Every year since 1948, on April 7th the World Health Organisation (WHO) celebrate World Health Day in an attempt to bring awareness to a particular global health issue. I can’t help but think that they must’ve felt very spoilt for choice earlier this month. Previous years have focused on topics such as health equality, depression, and diabetes. This year’s theme is a big one: “Our planet, our health”.
It’s hard for me to know where to start with such an all-encompassing topic of health, but it doesn’t feel right to recognise World Health Day without mentioning the health emergency that just 2 years ago led to lockdowns across the globe. Throughout the COVID-19 pandemic, many people have been forced to deal with a reality they never thought possible. Each of us has been impacted by the pandemic, whether that be through loss of loved ones, financial insecurity or increased social isolation. Despite this, I’ve noticed many positives throughout the pandemic. In the early days of lockdown, I was in awe of the 436,000 NHS volunteers who risked their health to ensure the safety of vulnerable people, despite uncertainty about the virus being at its height. On top of this, several vaccines were developed in record-breaking time1, a huge triumph for the scientific community. To me, this is proof that when people work together we can achieve things thought to be impossible.
According to the latest Intergovernmental Panel on Climate Change (IPCC) report, it is “almost inevitable” that temperatures will rise above the 1.5C aim agreed in the Paris Agreement, resulting in irreversible climate breakdown.2 It’s estimated that half of the global population live in areas “highly vulnerable” to climate change even at current levels of heating, and mass die-offs of species are already under way.2 We have a colossal challenge on our hands if we want to prevent a catastrophic global health crisis. It is a challenge that is going to require individuals, organisations, and governments to work together to find a solution. Although the data is clear and it’s easy to feel overwhelmed, it’s important to remember what can be achieved when humans work together, as demonstrated by our response to the pandemic. We all have our part to play and we have to work together.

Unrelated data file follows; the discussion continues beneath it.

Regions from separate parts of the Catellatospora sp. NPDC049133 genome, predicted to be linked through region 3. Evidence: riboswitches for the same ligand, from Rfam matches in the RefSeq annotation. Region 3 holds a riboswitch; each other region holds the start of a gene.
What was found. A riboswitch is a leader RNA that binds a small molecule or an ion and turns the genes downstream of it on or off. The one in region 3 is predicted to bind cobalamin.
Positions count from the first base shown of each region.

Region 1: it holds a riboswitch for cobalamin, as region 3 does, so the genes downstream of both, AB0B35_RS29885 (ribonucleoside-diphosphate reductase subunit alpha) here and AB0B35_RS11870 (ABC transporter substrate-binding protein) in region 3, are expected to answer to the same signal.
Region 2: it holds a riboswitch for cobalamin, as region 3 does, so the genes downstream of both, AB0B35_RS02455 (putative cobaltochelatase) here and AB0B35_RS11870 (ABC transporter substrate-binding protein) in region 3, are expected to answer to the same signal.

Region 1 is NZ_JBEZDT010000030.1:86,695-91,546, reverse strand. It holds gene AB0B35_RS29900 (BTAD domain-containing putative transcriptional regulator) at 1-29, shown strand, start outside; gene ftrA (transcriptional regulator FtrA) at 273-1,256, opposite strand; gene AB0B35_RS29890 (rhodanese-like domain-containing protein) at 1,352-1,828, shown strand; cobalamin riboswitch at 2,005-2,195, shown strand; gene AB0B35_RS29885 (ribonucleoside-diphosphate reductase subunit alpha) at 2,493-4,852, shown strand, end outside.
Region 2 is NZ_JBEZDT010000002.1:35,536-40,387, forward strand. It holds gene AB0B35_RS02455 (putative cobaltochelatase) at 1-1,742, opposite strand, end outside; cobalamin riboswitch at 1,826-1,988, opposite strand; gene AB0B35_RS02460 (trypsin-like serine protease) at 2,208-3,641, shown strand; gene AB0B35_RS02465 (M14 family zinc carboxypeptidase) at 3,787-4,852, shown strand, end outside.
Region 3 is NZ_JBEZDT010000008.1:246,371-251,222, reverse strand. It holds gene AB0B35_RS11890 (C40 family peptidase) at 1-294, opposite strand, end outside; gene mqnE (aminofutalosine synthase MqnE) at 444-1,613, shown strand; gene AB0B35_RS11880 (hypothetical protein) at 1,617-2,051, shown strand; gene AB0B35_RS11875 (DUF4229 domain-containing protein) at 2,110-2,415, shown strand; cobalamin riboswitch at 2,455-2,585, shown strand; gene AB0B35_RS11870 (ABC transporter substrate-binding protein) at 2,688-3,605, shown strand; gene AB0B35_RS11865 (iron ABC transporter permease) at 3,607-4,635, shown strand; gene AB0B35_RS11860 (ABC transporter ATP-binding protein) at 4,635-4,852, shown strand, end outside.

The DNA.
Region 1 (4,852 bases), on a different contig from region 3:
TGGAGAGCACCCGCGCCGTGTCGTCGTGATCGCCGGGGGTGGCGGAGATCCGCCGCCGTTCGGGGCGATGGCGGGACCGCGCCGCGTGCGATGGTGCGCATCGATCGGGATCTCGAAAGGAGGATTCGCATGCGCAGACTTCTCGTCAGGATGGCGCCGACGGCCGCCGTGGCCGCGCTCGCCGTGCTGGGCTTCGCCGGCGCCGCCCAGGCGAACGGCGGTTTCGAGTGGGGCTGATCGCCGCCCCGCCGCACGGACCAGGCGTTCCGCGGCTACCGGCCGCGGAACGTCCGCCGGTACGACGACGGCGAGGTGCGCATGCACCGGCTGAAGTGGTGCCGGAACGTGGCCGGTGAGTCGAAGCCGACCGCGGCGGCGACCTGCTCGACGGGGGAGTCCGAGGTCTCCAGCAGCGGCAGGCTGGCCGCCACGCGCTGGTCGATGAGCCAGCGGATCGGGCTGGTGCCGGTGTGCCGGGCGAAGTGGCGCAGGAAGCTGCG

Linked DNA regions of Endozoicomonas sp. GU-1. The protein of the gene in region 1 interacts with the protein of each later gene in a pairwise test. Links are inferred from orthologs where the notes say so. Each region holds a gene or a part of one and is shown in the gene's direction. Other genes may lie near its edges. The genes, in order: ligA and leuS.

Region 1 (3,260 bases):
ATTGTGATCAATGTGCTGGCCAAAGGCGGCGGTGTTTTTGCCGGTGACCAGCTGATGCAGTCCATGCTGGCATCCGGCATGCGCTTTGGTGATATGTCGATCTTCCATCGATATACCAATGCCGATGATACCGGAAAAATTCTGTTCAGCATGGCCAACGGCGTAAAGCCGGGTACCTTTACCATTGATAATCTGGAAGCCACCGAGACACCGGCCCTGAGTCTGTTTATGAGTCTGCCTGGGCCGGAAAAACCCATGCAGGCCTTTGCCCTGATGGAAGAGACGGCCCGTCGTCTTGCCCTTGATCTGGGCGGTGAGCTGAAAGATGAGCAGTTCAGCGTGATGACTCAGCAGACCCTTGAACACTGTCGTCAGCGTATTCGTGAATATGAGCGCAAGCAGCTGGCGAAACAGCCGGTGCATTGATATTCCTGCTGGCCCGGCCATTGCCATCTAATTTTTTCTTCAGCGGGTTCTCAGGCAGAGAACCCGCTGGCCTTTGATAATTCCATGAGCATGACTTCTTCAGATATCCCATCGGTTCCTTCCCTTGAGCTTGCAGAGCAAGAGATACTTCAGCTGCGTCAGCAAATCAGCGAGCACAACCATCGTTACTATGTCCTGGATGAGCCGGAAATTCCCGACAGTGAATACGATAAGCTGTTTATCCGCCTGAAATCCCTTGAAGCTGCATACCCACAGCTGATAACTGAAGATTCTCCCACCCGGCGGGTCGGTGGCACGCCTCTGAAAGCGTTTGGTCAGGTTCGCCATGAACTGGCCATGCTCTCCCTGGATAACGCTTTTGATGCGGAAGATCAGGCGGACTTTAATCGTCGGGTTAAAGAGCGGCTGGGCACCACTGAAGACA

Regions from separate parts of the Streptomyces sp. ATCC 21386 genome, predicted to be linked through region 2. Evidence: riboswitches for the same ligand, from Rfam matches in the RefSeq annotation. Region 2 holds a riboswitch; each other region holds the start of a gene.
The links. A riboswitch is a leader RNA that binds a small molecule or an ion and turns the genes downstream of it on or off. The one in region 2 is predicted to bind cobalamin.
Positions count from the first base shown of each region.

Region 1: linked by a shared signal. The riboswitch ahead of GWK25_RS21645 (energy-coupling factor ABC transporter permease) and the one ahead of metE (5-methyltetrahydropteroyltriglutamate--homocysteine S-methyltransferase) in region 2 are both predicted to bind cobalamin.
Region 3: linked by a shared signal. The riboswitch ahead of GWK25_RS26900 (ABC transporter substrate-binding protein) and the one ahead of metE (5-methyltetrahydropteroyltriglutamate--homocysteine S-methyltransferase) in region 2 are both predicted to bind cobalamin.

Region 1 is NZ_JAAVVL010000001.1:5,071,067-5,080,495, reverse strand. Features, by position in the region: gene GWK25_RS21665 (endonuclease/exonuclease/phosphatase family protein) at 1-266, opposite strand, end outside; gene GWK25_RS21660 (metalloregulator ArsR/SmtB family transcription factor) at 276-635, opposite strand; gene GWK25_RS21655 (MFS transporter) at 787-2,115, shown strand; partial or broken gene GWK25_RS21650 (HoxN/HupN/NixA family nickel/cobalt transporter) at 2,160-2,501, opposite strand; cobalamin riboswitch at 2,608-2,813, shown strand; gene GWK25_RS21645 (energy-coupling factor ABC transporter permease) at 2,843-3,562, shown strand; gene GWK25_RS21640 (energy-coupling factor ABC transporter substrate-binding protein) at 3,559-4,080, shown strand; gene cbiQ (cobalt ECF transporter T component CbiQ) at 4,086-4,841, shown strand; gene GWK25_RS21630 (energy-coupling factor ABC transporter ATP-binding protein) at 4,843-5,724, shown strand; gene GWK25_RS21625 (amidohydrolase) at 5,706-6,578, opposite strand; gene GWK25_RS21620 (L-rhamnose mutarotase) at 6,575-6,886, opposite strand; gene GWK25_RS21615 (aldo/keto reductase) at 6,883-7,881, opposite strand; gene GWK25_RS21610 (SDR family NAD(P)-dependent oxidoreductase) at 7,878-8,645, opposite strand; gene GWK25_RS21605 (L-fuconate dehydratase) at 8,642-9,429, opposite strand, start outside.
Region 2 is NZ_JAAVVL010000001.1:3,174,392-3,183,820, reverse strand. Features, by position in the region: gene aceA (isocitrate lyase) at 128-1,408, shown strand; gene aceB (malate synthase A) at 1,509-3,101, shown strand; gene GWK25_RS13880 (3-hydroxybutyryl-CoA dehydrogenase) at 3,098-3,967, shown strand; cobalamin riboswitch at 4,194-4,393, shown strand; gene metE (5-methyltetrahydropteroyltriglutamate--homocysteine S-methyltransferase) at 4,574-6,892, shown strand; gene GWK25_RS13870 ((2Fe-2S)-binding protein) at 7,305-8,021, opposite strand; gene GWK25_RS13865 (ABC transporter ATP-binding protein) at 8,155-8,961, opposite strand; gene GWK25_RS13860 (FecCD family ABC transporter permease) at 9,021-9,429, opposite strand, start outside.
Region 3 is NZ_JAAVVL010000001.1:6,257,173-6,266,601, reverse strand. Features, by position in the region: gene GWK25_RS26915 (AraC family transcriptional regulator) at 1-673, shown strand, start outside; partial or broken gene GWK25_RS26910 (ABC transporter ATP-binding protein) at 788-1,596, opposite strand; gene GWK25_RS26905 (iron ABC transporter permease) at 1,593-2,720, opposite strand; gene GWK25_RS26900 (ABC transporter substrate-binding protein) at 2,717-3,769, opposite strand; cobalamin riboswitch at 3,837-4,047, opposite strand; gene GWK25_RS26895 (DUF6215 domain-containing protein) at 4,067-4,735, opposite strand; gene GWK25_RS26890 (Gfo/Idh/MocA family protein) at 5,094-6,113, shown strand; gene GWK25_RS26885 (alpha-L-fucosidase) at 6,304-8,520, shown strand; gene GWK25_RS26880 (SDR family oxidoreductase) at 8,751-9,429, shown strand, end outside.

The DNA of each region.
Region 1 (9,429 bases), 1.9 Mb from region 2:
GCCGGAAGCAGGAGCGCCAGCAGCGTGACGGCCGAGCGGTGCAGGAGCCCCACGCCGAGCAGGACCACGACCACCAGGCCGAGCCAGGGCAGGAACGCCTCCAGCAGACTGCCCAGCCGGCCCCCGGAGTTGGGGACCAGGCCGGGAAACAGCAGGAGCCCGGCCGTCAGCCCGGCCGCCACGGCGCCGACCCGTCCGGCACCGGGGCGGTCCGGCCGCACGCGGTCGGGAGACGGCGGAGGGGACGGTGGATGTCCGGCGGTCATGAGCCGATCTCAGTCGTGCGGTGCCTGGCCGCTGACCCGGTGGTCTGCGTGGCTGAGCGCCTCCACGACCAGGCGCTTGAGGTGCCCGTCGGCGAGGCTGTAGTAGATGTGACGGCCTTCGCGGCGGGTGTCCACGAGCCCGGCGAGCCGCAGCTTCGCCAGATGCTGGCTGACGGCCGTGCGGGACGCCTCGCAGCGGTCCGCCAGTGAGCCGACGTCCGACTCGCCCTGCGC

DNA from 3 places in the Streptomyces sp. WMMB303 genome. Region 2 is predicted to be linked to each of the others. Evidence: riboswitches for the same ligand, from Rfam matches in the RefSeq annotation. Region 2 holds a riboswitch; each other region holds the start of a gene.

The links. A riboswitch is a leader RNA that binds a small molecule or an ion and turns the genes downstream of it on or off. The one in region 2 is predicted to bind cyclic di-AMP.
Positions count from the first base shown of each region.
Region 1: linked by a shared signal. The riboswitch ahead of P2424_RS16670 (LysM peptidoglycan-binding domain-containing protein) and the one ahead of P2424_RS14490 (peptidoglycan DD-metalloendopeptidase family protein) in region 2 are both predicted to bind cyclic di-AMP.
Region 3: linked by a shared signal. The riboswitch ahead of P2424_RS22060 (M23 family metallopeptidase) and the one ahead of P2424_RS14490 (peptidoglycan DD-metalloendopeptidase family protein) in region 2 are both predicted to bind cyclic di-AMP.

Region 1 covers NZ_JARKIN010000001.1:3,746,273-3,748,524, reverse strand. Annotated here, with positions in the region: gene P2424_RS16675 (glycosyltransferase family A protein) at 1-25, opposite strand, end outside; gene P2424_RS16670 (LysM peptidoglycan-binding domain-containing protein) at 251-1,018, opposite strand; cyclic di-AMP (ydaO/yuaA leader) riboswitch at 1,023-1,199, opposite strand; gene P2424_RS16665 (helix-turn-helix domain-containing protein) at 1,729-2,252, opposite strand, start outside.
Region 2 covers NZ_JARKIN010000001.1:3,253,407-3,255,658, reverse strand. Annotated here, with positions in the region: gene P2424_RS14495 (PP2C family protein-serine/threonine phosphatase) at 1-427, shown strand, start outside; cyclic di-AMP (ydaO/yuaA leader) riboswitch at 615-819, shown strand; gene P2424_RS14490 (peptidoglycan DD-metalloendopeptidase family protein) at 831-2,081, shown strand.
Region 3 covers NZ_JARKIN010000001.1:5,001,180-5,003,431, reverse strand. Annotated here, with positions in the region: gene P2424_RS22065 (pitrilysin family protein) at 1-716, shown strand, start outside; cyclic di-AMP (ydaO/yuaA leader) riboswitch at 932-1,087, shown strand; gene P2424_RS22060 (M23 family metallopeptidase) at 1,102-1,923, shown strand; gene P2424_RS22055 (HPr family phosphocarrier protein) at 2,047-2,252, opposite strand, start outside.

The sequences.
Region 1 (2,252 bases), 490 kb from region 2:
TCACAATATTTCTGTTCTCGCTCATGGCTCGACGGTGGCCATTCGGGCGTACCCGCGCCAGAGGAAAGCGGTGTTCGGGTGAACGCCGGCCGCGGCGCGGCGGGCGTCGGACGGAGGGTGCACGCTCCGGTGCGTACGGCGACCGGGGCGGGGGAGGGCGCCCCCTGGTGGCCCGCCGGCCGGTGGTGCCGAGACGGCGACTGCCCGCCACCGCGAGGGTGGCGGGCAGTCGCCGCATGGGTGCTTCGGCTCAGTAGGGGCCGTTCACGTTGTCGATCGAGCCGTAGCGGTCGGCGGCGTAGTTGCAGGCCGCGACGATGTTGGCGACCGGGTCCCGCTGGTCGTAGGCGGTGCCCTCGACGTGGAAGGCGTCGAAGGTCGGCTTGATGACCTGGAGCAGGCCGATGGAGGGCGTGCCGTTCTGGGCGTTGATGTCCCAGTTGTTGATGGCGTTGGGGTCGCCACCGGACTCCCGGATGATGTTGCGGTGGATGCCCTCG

The environmental benefits of the pandemic give us a unique insight into the types of things we need to do to curb carbon emissions; fewer people driving to work or flying overseas for business meetings or holidays meant that global carbon emissions fell by 8.8% in the first half of 2020.3 Naturally, as vaccines allowed us to return to ‘normal’ and restrictions were eased, carbon levels started to rise again to pre-pandemic levels4. However, this does not mean that all progress is lost. More organisations have learned to adopt more flexibility when it comes to working from home, and platforms such as Zoom have retained a large customer use for business meetings.5 Throughout the areas of my life, I am hearing more people talk about what they are doing to reduce their carbon footprint, which fills me with hope. A shift in what’s ‘normal’ is exactly what we need to improve the health of our planet, and to ensure the safety and survival of generations to come.
At Makara, we are constantly adapting to new challenges and seeking innovative solutions. When it comes to the turbulent times of the pandemic, with an existing home-working structure in place and a holistic approach to employee health and wellbeing, Makara was well equipped to deal with the challenge. As a reputable and rapidly growing company, we have a respectable sphere of influence within the healthcare industry. I am proud to see initiatives such as the virtual forest, where hundreds of trees will be planted by Makara to support the health of the planet and increase awareness of this important issue. Continuing efforts such as these will have both direct and indirect environmental benefits, as we encourage and inspire each other to think more proactively about the environment.
The WHO has produced a really informative and inspirational video for World Health Day that I’d highly recommend giving a watch: https://www.youtube.com/watch?v=9HV4hkX5NxI or you can read more here: https://www.who.int/campaigns/world-health-day/2022#
If you want to read more about how you can further help the environment, Imperial College London have put together a useful guide: https://www.imperial.ac.uk/stories/climate-action/
- Brothers W. A Timeline of COVID-19 Vaccine Development. BioSpace. 2022 [cited 5 April 2022]. Available from: https://www.biospace.com/article/a-timeline-of-covid-19-vaccine-development/
- Intergovernmental Panel on Climate Change. Climate Change 2022: Impacts, Adaptation and Vulnerability. 2022. Available from: https://www.ipcc.ch/report/ar6/wg2/
- Liu Z et al. Near-real-time monitoring of global CO2 emissions reveals the effects of the COVID-19 pandemic. Nature Communications. 2020;11. Available from: https://www.nature.com/articles/s41467-020-18922-7
- Tollesfson J. Carbon emissions rapidly rebounded following COVID pandemic dip. Nature.com. 2022 [cited 5 April 2022]. Available from: https://www.nature.com/articles/d41586-021-03036-x
- ‘This Could Have Been a Zoom Meeting’: Companies Rethink Travel. Nytimes.com. 2022 [cited 5 April 2022]. Available from: https://www.nytimes.com/2021/07/31/business/business-travel.html